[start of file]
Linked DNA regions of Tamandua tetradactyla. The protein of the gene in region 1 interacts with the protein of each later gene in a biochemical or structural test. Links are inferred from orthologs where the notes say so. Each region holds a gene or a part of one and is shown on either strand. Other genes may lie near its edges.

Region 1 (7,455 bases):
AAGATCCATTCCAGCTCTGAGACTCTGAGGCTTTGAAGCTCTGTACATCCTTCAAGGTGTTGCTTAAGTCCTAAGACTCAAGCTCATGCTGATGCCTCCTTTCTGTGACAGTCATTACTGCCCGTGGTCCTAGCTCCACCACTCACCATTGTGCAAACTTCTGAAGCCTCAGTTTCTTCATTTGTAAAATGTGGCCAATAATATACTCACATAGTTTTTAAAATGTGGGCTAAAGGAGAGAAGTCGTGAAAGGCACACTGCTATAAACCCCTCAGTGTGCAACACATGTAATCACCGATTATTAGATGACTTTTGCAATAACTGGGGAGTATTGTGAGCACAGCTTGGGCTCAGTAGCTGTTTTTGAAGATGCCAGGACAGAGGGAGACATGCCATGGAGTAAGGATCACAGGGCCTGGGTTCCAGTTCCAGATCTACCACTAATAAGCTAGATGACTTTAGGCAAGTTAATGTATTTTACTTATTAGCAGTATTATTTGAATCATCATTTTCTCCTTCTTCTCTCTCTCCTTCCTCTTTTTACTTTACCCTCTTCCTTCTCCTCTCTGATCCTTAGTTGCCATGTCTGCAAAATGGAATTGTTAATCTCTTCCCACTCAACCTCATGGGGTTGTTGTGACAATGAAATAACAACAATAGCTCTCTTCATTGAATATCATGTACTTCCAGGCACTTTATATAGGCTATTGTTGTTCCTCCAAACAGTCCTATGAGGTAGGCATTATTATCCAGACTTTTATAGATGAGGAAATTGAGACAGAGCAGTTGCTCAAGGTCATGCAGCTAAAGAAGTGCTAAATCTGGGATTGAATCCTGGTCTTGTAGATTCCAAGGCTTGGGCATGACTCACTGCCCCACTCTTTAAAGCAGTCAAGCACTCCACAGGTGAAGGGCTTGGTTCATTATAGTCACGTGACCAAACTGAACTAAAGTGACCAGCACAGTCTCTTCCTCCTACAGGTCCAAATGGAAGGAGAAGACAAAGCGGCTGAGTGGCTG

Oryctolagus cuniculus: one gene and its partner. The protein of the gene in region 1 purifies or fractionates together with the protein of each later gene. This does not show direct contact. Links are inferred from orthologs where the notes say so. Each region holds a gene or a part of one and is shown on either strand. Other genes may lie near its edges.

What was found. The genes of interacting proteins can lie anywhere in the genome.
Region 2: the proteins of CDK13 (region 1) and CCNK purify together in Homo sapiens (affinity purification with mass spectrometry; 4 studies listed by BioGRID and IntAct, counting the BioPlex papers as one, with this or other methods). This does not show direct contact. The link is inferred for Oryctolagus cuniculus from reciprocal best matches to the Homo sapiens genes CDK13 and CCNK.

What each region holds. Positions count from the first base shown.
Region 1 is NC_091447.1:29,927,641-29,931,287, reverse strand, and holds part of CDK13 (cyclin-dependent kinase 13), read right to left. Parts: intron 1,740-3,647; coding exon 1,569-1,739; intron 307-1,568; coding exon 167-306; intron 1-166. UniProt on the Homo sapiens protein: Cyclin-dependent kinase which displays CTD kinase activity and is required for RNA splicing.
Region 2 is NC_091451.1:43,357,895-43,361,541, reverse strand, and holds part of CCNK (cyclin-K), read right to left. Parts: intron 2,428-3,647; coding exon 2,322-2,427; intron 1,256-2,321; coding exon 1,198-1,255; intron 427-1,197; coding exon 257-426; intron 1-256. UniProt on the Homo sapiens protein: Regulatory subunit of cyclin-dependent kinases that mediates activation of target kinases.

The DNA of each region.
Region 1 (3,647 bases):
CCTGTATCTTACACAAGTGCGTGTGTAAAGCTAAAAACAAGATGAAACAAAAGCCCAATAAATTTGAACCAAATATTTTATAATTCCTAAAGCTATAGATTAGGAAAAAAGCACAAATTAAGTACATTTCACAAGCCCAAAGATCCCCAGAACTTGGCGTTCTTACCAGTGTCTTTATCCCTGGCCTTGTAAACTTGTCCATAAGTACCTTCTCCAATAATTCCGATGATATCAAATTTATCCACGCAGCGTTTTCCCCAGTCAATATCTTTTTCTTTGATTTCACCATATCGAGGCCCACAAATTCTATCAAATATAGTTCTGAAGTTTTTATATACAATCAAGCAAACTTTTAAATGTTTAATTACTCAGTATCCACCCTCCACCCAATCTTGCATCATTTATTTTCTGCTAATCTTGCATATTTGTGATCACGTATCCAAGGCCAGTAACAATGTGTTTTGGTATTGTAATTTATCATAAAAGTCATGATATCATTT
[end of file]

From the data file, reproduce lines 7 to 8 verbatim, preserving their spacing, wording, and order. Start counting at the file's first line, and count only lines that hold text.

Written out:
What each region holds. Positions count from the first base shown.
Region 1 is NC_091447.1:29,927,641-29,931,287, reverse strand, and holds part of CDK13 (cyclin-dependent kinase 13), read right to left. Parts: intron 1,740-3,647; coding exon 1,569-1,739; intron 307-1,568; coding exon 167-306; intron 1-166. UniProt on the Homo sapiens protein: Cyclin-dependent kinase which displays CTD kinase activity and is required for RNA splicing.